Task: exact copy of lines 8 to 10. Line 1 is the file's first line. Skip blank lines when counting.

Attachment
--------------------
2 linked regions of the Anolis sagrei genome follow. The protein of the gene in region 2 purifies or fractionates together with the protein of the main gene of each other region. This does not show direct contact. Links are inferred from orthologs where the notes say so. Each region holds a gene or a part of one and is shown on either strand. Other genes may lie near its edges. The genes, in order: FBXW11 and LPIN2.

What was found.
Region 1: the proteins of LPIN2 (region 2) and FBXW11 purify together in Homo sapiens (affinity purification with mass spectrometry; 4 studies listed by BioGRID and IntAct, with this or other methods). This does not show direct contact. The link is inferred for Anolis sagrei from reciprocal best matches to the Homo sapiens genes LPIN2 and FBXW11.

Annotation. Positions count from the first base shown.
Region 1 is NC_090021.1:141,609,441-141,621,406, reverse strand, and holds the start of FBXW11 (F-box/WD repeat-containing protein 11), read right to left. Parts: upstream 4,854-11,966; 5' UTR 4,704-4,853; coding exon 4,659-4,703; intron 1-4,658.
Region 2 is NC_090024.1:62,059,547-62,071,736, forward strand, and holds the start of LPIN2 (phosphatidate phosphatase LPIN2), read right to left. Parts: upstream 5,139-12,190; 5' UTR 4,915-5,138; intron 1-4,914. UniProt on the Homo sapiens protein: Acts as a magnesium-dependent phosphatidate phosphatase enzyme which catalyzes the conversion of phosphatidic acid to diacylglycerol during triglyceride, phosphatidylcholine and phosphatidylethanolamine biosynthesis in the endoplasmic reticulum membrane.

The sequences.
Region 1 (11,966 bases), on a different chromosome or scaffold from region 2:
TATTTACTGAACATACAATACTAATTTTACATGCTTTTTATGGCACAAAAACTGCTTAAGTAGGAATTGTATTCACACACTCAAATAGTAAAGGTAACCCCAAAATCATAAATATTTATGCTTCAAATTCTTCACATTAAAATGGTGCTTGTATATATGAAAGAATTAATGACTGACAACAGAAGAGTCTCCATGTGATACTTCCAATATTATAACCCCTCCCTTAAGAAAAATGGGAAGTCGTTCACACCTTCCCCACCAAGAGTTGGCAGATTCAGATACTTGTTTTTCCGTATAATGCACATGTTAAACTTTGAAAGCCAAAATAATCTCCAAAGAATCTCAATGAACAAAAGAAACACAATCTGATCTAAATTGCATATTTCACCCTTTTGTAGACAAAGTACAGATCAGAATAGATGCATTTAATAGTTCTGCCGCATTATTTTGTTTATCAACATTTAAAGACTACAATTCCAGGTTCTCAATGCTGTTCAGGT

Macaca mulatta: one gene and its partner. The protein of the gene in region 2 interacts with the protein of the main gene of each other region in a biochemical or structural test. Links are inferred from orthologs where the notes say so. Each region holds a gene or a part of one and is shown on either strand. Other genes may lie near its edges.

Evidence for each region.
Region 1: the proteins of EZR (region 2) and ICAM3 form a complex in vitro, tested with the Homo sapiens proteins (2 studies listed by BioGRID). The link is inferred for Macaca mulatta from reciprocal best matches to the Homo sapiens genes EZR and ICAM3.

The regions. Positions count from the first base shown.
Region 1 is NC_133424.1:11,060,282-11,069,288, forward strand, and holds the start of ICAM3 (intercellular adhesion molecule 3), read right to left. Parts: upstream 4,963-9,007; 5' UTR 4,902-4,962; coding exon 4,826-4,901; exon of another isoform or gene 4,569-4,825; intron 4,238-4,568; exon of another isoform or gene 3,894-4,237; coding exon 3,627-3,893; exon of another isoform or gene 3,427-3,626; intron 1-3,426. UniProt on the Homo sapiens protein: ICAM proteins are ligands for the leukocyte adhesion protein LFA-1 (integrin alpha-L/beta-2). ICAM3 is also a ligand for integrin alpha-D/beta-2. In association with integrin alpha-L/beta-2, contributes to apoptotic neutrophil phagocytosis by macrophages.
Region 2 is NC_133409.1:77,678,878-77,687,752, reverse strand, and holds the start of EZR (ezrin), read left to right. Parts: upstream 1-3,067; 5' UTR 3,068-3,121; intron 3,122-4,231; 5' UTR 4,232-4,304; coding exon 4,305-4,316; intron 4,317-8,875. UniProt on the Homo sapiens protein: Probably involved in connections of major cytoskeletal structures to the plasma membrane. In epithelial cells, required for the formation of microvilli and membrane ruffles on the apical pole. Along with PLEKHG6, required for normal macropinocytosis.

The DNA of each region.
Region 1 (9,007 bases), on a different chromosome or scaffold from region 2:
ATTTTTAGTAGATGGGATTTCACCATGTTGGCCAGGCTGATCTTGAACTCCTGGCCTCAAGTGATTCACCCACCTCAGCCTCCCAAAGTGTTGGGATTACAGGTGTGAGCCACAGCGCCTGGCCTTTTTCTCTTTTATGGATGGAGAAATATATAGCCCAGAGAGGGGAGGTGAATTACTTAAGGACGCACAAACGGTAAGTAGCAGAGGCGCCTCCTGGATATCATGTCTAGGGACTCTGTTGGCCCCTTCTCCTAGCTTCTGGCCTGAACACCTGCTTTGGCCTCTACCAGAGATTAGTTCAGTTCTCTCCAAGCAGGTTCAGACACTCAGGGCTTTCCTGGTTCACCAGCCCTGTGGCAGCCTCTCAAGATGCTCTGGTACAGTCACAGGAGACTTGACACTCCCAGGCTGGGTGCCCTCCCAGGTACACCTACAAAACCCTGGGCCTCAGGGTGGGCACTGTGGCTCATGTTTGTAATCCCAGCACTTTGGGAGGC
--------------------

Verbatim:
Region 1 (11,966 bases), on a different chromosome or scaffold from region 2:
TATTTACTGAACATACAATACTAATTTTACATGCTTTTTATGGCACAAAAACTGCTTAAGTAGGAATTGTATTCACACACTCAAATAGTAAAGGTAACCCCAAAATCATAAATATTTATGCTTCAAATTCTTCACATTAAAATGGTGCTTGTATATATGAAAGAATTAATGACTGACAACAGAAGAGTCTCCATGTGATACTTCCAATATTATAACCCCTCCCTTAAGAAAAATGGGAAGTCGTTCACACCTTCCCCACCAAGAGTTGGCAGATTCAGATACTTGTTTTTCCGTATAATGCACATGTTAAACTTTGAAAGCCAAAATAATCTCCAAAGAATCTCAATGAACAAAAGAAACACAATCTGATCTAAATTGCATATTTCACCCTTTTGTAGACAAAGTACAGATCAGAATAGATGCATTTAATAGTTCTGCCGCATTATTTTGTTTATCAACATTTAAAGACTACAATTCCAGGTTCTCAATGCTGTTCAGGT

Macaca mulatta: one gene and its partner. The protein of the gene in region 2 interacts with the protein of the main gene of each other region in a biochemical or structural test. Links are inferred from orthologs where the notes say so. Each region holds a gene or a part of one and is shown on either strand. Other genes may lie near its edges.